California Assembly Bill 428 (Nazarian) proposes to allow, for taxable years beginning on and after January 1, 2016, and before January 1, 2021, a tax credit in an amount equal to 30% of the qualified costs paid or incurred by a qualified taxpayer for seismic retrofit construction on a qualified building. The tax credit could be claimed at the rate of 1/5th of the credit amount for the taxable year in which the credit is allowed and 1/5th of the credit amount for each of the subsequent 4 taxable years (reduced by any grant provided by a public entity for the seismic retrofit construction); as applicable, an excess credit may be carried over to the reduce the net tax in the following taxable year. Prior to seismic retrofit construction, the taxpayer would be required to obtain certification from the appropriate jurisdiction with local building code enforcement authority that the building has been certified as an at-risk property. The taxpayer would also be required to obtain a certification that the seismic retrofit construction had been completed, and to provide both certifications to the Franchise Tax Board upon request. The bill would take effect immediately as a tax levy.
A “qualified taxpayer” taxpayer would be an owner (including shared owners) of a qualified building located in California, and a “qualified building” would be a building that has been certified as an at-risk property, as otherwise provided in A.B. 428. “At-risk property” is currently defined as a building that is deemed hazardous and in danger of collapse in the event of a catastrophic earthquake, including, but not limited to, soft story buildings, nonductile concrete residential buildings, and pre-1994 concrete residential buildings.
“Seismic retrofit construction” would mean alteration of a qualified building or its components to substantially mitigate seismic damage performed voluntarily, and for which qualified costs were paid or incurred, on or after January 1, 2016. It would include, but not be limited to: (A) anchoring the structure to the foundation; (B) bracing cripple walls; (C) bracing hot water heaters; (D) installing automatic gas shutoff valves; (E) repairing or reinforcing the foundation to improve the integrity of the foundation against seismic damage; (F) anchoring fuel storage; and (G) installing earthquake resistant bracing system for mobilehomes that are registered with the California Department of Housing and Community Development. It would not include work performed to bring a building into compliance with local building codes.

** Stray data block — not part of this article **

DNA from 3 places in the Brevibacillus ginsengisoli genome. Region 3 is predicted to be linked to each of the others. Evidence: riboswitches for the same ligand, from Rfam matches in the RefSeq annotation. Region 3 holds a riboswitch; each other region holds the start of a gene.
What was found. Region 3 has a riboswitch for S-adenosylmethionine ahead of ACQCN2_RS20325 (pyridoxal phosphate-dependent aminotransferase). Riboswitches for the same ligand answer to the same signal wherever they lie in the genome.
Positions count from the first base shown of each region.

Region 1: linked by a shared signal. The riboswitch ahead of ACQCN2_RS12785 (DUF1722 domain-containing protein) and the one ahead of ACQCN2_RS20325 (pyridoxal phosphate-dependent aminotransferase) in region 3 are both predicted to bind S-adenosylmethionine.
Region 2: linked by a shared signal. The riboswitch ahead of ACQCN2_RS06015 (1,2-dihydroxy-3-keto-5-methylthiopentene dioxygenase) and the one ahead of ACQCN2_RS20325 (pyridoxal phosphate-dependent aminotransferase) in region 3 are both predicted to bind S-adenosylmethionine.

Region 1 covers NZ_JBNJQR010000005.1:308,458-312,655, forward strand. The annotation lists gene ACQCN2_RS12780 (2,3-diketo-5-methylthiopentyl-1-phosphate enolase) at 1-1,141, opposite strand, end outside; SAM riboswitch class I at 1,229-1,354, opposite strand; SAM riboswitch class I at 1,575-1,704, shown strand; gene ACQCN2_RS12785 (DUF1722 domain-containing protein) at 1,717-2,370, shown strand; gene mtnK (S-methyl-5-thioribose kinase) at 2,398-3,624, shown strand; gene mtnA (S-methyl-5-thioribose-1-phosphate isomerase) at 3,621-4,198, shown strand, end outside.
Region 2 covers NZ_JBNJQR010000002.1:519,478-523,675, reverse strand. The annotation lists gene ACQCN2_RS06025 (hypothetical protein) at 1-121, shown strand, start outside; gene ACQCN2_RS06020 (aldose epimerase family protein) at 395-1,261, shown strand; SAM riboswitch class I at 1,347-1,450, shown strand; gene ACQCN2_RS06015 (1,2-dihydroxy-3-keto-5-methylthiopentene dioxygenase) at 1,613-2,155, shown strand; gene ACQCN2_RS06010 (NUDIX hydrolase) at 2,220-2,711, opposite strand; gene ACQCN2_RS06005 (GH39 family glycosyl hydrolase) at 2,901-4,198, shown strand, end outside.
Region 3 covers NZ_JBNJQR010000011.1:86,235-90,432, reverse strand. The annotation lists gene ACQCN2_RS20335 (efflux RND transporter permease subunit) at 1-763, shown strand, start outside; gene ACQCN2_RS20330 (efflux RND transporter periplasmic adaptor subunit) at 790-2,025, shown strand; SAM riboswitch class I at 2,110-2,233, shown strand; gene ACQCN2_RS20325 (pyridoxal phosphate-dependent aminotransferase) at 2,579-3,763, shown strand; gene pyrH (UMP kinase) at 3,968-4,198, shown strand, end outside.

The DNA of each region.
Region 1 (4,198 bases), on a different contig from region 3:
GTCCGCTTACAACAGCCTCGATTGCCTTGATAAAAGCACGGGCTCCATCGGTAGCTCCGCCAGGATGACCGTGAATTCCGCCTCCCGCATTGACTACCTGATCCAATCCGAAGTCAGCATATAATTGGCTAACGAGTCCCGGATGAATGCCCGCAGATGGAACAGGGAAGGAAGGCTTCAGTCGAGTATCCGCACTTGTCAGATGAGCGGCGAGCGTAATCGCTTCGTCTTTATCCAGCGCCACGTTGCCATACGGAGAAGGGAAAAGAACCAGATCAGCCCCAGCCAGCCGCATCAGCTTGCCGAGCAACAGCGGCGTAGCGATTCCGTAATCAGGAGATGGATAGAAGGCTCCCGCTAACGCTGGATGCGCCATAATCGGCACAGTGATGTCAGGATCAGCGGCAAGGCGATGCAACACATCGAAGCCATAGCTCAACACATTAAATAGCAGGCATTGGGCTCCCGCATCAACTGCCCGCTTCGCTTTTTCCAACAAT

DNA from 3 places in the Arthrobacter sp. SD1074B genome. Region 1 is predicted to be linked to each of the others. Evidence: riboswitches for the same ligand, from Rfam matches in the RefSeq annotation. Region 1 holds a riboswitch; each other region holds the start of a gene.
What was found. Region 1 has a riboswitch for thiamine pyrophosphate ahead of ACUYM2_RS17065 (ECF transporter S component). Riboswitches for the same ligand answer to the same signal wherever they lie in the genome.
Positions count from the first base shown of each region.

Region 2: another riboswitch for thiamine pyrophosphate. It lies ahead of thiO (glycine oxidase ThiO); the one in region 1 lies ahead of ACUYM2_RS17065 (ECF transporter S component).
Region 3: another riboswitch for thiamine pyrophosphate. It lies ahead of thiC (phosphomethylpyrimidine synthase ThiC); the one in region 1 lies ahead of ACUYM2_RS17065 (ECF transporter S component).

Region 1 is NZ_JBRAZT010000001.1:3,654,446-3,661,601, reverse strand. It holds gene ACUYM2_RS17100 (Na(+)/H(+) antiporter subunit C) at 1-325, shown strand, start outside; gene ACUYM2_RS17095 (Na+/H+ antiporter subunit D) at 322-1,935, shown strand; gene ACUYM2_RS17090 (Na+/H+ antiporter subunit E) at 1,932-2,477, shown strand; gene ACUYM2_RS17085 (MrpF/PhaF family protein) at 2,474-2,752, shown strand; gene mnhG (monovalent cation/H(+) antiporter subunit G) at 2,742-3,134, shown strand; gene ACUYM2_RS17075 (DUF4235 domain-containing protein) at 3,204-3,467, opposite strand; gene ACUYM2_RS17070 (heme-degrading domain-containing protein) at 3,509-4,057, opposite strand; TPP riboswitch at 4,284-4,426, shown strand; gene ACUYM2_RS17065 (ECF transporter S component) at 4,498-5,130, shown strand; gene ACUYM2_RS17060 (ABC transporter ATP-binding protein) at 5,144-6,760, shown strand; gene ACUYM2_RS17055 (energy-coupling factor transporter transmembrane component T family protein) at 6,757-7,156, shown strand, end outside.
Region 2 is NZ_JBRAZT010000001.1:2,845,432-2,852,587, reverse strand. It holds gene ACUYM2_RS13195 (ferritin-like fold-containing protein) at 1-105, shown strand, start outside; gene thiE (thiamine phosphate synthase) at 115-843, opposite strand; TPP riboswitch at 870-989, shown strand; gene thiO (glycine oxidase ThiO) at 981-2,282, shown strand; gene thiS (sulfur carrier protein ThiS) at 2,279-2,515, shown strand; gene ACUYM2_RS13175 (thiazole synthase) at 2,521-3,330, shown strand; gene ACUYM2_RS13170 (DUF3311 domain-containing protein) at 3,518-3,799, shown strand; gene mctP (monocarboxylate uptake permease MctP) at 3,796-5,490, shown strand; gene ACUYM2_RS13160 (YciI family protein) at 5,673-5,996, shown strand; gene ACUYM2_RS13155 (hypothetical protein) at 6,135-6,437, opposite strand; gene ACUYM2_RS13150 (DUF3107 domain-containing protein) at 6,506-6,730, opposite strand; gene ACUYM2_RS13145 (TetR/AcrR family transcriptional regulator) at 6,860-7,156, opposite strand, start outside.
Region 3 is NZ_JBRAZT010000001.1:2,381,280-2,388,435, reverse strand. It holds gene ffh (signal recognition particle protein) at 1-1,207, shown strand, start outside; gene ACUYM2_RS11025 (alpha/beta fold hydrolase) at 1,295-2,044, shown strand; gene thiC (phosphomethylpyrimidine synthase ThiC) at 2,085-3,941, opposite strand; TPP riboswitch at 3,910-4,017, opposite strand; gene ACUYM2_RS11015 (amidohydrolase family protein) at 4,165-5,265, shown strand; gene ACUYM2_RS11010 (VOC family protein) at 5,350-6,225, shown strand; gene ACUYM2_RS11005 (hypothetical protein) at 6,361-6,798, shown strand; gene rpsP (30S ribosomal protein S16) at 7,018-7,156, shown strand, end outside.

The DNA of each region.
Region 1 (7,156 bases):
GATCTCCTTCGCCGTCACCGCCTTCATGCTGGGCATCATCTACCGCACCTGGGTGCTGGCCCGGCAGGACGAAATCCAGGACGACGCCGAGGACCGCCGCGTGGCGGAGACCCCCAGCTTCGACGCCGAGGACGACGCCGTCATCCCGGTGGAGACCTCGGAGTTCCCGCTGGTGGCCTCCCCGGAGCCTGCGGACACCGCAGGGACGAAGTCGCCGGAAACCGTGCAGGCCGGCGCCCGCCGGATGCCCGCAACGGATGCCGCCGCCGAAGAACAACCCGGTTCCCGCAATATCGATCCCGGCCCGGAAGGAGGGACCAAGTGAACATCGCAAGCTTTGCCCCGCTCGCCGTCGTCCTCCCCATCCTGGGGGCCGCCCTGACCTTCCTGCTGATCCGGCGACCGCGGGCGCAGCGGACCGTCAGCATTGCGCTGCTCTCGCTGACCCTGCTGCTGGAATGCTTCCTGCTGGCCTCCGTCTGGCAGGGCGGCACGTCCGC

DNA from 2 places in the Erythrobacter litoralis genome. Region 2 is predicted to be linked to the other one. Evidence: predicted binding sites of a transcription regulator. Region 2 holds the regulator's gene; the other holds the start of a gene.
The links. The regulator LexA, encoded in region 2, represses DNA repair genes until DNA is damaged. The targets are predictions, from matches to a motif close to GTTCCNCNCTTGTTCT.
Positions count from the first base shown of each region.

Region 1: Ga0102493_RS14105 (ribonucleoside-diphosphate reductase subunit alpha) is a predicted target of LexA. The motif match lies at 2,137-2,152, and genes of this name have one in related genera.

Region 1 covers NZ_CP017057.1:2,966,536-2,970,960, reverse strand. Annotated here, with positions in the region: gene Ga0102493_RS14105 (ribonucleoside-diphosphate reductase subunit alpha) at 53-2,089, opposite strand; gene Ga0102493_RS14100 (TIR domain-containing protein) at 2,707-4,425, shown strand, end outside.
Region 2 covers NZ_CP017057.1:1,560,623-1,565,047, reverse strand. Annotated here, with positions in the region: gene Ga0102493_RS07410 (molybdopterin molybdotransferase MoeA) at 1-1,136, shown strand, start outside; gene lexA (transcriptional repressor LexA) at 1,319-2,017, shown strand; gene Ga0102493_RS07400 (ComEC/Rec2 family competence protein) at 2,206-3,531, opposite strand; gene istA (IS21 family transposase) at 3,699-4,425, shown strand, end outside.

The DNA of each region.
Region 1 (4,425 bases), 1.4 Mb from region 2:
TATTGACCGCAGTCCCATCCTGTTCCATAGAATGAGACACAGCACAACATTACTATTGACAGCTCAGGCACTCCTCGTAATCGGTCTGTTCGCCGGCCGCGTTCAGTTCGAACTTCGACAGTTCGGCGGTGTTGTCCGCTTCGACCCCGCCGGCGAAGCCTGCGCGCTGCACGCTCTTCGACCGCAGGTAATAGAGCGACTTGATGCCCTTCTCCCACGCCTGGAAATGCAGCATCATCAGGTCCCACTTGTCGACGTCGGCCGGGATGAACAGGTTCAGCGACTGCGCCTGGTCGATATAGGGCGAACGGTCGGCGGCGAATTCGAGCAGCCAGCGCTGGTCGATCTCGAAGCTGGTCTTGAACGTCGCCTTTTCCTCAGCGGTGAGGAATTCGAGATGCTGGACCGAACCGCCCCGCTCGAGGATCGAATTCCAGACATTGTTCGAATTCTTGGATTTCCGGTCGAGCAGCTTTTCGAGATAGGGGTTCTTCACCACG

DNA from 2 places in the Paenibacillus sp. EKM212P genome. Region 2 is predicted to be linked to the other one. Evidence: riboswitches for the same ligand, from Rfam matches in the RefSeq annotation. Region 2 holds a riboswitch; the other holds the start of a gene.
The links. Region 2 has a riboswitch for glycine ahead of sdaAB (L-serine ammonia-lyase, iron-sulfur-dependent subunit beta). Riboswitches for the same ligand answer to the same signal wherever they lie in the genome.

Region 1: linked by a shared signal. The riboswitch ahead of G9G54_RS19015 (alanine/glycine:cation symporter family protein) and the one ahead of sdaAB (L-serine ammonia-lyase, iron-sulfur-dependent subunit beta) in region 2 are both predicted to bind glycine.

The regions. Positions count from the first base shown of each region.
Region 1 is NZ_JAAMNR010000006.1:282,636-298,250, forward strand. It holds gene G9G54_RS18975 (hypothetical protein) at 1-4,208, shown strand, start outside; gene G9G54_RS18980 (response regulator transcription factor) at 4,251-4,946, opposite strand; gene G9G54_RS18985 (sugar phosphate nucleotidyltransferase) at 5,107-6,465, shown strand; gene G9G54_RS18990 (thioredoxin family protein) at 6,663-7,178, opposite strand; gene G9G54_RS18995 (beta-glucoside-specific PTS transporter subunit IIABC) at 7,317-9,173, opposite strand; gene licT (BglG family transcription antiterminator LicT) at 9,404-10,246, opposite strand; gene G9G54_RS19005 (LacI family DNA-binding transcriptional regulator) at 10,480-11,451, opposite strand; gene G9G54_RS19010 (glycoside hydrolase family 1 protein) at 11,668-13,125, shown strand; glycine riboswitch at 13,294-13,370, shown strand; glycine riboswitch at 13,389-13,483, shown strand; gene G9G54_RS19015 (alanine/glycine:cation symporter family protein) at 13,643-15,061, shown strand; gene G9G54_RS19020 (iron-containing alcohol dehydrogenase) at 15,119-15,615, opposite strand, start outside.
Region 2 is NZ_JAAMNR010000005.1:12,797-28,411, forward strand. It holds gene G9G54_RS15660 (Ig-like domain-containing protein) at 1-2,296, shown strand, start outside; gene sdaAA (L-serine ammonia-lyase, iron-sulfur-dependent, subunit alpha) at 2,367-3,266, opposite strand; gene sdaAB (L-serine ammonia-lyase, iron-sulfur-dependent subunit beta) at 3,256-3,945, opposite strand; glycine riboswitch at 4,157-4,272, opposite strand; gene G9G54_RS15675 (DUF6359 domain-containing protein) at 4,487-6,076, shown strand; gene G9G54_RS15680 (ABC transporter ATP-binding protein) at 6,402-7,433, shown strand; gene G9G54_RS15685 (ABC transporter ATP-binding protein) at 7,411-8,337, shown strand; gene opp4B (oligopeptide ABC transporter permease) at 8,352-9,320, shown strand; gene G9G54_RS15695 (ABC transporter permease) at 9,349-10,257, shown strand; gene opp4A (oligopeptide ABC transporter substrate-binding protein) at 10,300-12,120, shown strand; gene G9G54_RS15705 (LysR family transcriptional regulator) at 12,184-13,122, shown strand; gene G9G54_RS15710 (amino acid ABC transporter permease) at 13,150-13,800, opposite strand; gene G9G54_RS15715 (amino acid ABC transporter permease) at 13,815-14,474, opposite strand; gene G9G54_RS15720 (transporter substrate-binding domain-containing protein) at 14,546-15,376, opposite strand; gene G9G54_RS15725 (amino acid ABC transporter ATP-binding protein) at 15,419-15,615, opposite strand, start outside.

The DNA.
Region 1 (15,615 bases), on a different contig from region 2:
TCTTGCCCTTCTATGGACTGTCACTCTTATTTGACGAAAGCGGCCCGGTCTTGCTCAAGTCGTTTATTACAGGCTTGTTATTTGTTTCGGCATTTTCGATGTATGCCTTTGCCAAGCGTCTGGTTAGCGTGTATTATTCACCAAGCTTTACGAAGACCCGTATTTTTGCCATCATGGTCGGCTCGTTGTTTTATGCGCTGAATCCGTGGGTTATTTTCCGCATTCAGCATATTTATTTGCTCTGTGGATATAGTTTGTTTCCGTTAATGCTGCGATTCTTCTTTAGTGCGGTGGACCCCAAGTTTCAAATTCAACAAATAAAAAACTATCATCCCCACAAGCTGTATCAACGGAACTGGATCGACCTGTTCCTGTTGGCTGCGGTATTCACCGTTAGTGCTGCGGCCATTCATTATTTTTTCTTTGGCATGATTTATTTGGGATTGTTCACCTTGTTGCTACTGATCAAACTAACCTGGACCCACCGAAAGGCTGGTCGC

“Qualified costs” is currently defined to include the costs paid or incurred by the qualified taxpayer for any completed seismic retrofit construction on a qualified building, including any engineering or architectural design work necessary to permit or complete the seismic retrofit construction. It would not include any of the following: (A) maintenance, including abatement of deferred or inadequate maintenance, and correction of violations unrelated to the seismic retrofit construction; (B) repair, including repair of earthquake damage; (C) seismic retrofit construction required by local building codes as a result of addition, repair, building relocation, change of use, or occupancy; (D) other work or improvement required by local building or planning codes as a result of the intended seismic retrofit construction; (E) rent reductions or other associated compensation, compliance actions, or other related coordination involving the qualified taxpayer and any other party, including a tenant, insurer, or lender; (F) replacement of existing building components, including equipment, except as needed to complete the seismic retrofit construction; (G) bracing or securing nonpermanent building contents; (H) the offset of costs, reimbursements, or other costs transferred from the qualified taxpayers to others; (I) any amount paid by the qualified taxpayer to the jurisdiction with authority for building code enforcement for issuing the required certifications.